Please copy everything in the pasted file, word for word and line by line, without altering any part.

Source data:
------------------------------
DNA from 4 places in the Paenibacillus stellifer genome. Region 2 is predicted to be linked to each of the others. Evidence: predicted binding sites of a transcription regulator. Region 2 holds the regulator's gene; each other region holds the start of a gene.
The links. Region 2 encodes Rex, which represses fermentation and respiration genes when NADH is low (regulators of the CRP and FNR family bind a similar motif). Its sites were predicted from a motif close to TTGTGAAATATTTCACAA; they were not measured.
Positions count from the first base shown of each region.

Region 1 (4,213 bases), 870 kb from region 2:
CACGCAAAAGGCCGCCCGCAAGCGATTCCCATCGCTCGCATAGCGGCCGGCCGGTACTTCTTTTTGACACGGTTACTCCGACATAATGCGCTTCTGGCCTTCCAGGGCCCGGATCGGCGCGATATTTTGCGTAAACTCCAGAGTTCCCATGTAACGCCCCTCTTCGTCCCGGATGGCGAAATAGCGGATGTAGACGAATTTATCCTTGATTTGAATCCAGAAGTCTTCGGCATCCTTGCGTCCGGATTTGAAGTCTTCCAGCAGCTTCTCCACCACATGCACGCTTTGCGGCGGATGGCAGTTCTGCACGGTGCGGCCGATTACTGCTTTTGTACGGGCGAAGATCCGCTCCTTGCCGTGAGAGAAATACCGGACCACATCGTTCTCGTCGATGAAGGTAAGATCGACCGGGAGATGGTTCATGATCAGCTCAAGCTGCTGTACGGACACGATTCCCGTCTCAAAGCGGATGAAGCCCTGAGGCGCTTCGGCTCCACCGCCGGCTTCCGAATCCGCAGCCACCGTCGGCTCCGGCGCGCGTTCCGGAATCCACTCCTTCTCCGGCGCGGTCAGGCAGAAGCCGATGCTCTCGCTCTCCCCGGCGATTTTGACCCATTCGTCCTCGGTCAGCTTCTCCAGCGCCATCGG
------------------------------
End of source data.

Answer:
DNA from 4 places in the Paenibacillus stellifer genome. Region 2 is predicted to be linked to each of the others. Evidence: predicted binding sites of a transcription regulator. Region 2 holds the regulator's gene; each other region holds the start of a gene.
The links. Region 2 encodes Rex, which represses fermentation and respiration genes when NADH is low (regulators of the CRP and FNR family bind a similar motif). Its sites were predicted from a motif close to TTGTGAAATATTTCACAA; they were not measured.
Positions count from the first base shown of each region.

Region 1 (4,213 bases), 870 kb from region 2:
CACGCAAAAGGCCGCCCGCAAGCGATTCCCATCGCTCGCATAGCGGCCGGCCGGTACTTCTTTTTGACACGGTTACTCCGACATAATGCGCTTCTGGCCTTCCAGGGCCCGGATCGGCGCGATATTTTGCGTAAACTCCAGAGTTCCCATGTAACGCCCCTCTTCGTCCCGGATGGCGAAATAGCGGATGTAGACGAATTTATCCTTGATTTGAATCCAGAAGTCTTCGGCATCCTTGCGTCCGGATTTGAAGTCTTCCAGCAGCTTCTCCACCACATGCACGCTTTGCGGCGGATGGCAGTTCTGCACGGTGCGGCCGATTACTGCTTTTGTACGGGCGAAGATCCGCTCCTTGCCGTGAGAGAAATACCGGACCACATCGTTCTCGTCGATGAAGGTAAGATCGACCGGGAGATGGTTCATGATCAGCTCAAGCTGCTGTACGGACACGATTCCCGTCTCAAAGCGGATGAAGCCCTGAGGCGCTTCGGCTCCACCGCCGGCTTCCGAATCCGCAGCCACCGTCGGCTCCGGCGCGCGTTCCGGAATCCACTCCTTCTCCGGCGCGGTCAGGCAGAAGCCGATGCTCTCGCTCTCCCCGGCGATTTTGACCCATTCGTCCTCGGTCAGCTTCTCCAGCGCCATCGG